Nunavik mulls community food bank plan

Region seeking a “local solution to a local problem”


KANGIRSUK — Nunavik’s regional government is looking at a variety of measures, such as a network of community food banks, to help people in the region eat better.

Quebec, along with Makivik Corp. and the Kativik Regional Government, already supports regional programs aimed at lowering the cost of healthy store-bought food.

These include the distribution of monthly food coupons from $50 to $100 to elders, diabetics, the disabled or families on welfare.

But that’s not enough.

Single mothers in Nunavik have a “very, very” hard struggle putting food on the table for their children, regional councillors from Akulivik and Kangirsuk said May 30 at a Kativik Regional Government council meeting in the Ungava Bay community of Kangirsuk.

Single mothers who work aren’t eligible for the food coupon program — and those who don’t receive country foods from hunters in their extended families suffer.

As a solution, the KRG has already developed a food bank pilot project for Kangiqsualujjuaq, a village with a population of about 700.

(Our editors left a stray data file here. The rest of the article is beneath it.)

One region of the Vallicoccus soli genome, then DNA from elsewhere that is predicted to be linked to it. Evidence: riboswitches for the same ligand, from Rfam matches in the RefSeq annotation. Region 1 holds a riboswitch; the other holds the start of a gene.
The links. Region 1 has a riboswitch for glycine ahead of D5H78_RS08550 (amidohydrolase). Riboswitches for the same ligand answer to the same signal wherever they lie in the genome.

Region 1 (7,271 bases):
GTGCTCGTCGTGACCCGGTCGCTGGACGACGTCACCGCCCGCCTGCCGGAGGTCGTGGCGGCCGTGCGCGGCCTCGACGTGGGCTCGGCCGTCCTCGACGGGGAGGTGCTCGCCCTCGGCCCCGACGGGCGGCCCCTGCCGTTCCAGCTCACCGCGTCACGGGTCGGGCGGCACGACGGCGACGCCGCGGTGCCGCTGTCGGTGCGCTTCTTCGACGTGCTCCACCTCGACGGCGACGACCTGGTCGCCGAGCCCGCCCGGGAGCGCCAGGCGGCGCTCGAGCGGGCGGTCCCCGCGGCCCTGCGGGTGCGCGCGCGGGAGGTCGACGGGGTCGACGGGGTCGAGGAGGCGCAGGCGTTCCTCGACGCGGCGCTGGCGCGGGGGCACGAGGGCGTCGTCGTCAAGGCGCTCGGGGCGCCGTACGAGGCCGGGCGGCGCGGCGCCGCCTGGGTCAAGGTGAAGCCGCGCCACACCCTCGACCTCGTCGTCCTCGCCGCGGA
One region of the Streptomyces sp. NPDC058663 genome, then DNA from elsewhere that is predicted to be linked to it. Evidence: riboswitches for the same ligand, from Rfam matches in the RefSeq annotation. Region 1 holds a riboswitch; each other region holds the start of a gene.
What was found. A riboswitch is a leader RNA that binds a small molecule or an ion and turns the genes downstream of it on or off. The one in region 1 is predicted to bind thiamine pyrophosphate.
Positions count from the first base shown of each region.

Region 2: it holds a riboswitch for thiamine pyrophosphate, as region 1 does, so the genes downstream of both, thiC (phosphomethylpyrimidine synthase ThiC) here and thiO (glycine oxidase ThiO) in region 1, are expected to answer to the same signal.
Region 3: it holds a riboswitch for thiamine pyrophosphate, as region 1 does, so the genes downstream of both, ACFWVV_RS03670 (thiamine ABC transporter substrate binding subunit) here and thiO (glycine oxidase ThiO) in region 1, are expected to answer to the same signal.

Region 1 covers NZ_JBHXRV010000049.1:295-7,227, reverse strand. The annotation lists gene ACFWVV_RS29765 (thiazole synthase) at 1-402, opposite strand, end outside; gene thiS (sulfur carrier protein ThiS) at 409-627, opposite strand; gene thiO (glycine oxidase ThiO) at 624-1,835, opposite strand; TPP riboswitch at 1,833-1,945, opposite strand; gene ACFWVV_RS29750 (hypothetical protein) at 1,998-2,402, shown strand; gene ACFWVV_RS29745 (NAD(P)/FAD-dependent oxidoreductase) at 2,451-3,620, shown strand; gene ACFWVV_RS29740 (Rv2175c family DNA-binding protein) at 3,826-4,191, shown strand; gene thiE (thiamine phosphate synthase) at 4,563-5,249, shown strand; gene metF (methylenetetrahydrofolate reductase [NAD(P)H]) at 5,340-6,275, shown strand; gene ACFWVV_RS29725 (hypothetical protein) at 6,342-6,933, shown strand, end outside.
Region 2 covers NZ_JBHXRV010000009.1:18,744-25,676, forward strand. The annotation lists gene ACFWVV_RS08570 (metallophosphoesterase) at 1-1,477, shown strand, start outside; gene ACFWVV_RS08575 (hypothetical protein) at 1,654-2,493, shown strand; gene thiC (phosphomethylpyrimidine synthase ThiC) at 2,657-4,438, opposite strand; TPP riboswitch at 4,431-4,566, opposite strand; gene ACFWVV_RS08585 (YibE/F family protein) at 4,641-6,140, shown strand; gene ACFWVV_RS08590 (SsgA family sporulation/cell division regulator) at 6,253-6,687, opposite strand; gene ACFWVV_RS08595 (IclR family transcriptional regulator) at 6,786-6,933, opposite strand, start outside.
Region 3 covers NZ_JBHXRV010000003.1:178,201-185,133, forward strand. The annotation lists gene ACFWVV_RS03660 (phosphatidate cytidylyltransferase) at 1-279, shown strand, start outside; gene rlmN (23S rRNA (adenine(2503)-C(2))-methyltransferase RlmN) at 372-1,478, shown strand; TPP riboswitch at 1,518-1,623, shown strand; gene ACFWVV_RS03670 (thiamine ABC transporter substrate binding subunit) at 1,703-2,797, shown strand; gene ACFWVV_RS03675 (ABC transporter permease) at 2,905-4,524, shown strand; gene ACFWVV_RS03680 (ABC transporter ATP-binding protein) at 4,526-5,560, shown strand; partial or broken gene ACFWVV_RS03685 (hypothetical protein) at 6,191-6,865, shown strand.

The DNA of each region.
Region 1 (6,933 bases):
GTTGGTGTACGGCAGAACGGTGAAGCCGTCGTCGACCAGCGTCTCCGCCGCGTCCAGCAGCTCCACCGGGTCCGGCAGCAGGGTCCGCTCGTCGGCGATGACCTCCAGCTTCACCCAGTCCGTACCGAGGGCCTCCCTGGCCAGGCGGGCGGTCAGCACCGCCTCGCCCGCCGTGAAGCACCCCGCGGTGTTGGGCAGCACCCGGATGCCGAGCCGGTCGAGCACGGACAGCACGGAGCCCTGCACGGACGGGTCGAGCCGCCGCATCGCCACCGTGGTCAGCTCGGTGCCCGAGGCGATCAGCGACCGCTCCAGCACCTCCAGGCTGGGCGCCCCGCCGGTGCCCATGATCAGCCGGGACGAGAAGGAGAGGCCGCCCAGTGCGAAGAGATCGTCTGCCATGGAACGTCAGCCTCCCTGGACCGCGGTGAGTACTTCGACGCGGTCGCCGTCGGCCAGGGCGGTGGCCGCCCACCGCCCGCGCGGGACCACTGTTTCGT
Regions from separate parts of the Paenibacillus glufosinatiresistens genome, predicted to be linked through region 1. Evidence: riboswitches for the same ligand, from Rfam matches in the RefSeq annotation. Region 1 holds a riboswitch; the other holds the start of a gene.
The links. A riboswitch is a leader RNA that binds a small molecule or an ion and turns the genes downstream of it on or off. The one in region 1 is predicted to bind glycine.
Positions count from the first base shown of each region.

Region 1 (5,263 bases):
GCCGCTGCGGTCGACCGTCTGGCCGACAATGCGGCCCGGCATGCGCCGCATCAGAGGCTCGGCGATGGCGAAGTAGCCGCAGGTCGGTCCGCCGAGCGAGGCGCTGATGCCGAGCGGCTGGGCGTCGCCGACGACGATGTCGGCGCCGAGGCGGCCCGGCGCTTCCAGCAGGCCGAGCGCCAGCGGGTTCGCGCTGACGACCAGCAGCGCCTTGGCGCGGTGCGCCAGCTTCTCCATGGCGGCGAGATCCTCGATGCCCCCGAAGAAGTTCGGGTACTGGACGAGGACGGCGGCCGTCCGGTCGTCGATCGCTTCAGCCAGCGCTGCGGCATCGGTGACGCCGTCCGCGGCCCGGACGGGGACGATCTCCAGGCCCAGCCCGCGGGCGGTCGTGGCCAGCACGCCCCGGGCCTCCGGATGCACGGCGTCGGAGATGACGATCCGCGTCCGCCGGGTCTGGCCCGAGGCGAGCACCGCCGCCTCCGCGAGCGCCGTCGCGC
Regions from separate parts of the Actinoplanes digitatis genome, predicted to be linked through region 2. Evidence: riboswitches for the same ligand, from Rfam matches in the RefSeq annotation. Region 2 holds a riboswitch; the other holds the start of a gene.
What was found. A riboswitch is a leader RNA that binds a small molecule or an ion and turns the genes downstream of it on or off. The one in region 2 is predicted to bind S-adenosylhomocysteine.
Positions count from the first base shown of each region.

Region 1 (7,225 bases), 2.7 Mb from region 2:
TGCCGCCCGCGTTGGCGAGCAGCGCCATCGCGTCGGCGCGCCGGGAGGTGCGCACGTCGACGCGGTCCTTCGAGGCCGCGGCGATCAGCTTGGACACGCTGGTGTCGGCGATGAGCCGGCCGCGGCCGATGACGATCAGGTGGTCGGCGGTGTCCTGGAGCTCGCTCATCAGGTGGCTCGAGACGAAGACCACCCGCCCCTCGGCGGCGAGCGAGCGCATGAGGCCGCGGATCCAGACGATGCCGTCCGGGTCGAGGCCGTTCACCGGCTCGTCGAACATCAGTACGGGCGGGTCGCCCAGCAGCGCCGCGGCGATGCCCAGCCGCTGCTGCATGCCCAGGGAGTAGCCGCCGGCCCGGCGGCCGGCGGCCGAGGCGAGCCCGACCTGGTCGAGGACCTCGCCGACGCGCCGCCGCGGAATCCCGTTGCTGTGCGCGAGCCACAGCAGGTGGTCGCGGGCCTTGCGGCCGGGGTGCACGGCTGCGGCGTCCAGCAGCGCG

However, with the surplus money from the KRG, there’s only enough money to operate that food bank — the first in Nunavik — for three months.

Adel Yassa, director of the KRG’s economic development progam, has another idea to explore, which could make food banks more feasible.

Yassa told the councillors that local stores, such as the co-ops and Northern stores, may be contacted to see if they’re willing to commit a small percentage of their monthly revenues towards a community food bank.

Such a food bank would be able to provide people with basic food supplies like flour and other dry goods, he said.

“I think the merchandisers have a social responsibility” to share some of their success with the most needy in society, Yassa said.

Donations from shoppers willing to buy pre-packaged bags of food for use at the food bank could also help keep the food banks stocked with food.

No government money is likely to come to Nunavik to pay for food banks, Yassa told Nunatsiaq News.

That’s why he said it’s important to find a “local solution to a local problem.”

Beneficiaries in Nunavik do have access to community freezers, operated and stocked by the region’s hunter support program. There, people can take country foods such as caribou or char for free when they’re available.

As for the food coupon program, it’s been in operation since 2004.

But its yearly budget of $1.5 million, which comes from Quebec, ends next March. The KRG is already looking around for other government money to continue that program, said KRG chair Maggie Emudluk.

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